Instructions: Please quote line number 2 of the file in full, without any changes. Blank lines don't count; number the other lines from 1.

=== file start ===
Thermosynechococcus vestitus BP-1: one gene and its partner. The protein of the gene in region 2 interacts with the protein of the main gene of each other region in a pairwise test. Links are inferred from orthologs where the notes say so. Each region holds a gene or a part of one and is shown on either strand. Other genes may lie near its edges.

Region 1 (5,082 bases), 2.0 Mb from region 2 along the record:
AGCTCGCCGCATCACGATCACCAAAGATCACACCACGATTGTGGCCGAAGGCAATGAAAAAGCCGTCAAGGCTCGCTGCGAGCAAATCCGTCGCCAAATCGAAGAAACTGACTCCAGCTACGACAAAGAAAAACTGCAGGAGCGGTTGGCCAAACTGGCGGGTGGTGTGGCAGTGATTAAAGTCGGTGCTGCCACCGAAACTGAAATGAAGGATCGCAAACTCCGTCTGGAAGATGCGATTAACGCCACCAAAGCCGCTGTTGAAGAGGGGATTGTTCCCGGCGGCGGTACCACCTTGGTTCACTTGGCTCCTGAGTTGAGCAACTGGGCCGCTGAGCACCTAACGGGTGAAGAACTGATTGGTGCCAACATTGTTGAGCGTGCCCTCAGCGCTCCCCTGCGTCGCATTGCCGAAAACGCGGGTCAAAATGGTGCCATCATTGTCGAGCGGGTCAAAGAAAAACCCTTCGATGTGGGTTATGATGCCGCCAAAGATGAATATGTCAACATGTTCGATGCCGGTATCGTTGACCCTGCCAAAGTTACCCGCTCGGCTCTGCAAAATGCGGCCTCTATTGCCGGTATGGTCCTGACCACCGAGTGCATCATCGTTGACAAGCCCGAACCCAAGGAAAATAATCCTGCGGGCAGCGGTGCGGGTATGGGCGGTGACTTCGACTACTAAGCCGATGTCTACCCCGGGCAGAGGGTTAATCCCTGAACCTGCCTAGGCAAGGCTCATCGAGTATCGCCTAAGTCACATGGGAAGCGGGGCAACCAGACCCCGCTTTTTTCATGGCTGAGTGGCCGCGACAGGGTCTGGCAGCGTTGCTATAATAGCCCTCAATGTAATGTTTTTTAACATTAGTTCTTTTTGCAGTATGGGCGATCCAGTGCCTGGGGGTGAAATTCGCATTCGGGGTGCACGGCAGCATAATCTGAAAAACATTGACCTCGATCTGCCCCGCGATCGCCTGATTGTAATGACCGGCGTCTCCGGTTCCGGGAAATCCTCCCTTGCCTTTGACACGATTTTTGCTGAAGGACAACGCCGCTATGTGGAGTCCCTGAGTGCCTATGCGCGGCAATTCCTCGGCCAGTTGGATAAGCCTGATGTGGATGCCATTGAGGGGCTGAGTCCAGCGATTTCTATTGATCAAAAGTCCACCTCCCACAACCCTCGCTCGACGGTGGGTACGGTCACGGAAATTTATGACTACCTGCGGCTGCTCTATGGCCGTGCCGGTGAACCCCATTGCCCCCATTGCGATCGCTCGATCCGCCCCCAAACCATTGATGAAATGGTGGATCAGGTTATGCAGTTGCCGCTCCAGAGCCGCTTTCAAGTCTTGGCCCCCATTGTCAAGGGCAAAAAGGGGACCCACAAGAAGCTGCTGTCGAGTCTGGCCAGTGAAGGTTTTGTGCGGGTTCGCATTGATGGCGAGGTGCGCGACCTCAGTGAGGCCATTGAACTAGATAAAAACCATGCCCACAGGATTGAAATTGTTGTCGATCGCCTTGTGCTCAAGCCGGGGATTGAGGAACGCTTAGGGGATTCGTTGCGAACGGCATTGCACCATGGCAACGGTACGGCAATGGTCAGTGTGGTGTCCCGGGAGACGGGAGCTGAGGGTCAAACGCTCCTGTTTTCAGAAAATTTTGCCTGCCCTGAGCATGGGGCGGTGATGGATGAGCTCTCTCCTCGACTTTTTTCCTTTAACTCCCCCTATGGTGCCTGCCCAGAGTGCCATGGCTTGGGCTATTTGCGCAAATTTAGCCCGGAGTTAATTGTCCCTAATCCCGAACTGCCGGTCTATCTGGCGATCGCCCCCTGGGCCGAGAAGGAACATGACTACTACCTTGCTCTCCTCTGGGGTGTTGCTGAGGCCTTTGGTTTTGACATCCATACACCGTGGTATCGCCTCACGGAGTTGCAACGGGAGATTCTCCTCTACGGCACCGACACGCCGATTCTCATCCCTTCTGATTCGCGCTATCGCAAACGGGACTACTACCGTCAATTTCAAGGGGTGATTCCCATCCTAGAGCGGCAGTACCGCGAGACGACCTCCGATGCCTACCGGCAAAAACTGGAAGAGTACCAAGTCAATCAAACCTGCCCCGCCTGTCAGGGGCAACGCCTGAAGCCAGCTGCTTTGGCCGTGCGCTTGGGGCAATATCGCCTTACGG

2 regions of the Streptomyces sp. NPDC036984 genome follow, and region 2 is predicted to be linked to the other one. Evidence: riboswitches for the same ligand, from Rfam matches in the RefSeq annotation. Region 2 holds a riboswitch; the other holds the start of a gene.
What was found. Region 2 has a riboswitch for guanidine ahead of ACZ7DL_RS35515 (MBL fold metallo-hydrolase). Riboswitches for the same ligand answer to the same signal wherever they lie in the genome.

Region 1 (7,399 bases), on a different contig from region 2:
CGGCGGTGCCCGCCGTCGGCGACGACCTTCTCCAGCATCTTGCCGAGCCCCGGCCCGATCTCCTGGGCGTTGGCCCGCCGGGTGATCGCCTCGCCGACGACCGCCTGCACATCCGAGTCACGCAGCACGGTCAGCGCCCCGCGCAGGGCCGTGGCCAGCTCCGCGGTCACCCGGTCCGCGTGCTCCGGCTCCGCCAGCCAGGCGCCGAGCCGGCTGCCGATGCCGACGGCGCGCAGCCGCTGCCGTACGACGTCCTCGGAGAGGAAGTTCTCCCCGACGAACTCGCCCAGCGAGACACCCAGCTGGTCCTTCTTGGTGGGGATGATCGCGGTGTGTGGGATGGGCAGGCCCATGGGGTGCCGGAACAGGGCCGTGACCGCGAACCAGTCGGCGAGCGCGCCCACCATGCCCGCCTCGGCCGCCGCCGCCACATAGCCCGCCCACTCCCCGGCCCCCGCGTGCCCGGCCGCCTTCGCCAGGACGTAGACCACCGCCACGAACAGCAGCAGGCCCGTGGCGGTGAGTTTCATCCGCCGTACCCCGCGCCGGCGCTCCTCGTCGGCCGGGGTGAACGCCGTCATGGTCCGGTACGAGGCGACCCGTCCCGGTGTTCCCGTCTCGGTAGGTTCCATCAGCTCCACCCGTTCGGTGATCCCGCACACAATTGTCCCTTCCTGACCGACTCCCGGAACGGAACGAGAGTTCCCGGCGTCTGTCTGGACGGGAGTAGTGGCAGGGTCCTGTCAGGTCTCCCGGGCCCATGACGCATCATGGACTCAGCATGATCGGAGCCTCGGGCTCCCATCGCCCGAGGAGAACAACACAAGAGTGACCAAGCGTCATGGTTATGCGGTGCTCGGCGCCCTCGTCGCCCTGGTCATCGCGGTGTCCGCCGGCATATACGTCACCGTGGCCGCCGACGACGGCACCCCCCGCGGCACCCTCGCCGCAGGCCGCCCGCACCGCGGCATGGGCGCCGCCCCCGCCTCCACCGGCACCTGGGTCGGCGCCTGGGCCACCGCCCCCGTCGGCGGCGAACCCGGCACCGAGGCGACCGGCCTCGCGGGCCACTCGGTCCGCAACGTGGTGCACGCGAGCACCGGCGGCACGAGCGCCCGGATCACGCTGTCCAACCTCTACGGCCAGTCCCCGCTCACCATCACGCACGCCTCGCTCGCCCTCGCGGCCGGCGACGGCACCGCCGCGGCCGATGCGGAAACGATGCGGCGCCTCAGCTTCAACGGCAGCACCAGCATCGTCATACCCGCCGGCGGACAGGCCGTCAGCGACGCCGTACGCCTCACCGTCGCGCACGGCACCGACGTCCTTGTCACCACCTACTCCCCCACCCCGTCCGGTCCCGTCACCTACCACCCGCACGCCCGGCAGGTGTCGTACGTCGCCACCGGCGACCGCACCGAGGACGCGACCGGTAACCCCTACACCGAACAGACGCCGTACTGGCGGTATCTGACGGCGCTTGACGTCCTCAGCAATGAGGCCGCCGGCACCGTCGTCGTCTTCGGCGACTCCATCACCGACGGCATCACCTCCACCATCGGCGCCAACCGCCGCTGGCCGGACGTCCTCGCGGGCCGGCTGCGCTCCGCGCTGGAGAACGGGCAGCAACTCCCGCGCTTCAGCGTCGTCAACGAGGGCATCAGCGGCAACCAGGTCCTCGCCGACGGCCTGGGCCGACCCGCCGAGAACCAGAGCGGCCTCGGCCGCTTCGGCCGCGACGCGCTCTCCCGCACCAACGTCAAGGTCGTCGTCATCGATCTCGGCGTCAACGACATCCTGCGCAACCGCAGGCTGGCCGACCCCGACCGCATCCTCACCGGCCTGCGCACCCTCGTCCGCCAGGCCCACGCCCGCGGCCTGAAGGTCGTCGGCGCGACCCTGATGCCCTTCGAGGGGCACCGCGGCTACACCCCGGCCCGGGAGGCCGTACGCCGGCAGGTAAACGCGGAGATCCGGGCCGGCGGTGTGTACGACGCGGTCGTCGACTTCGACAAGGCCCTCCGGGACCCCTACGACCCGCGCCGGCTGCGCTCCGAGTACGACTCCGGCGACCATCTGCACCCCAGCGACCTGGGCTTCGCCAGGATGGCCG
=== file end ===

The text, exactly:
Region 1 (5,082 bases), 2.0 Mb from region 2 along the record: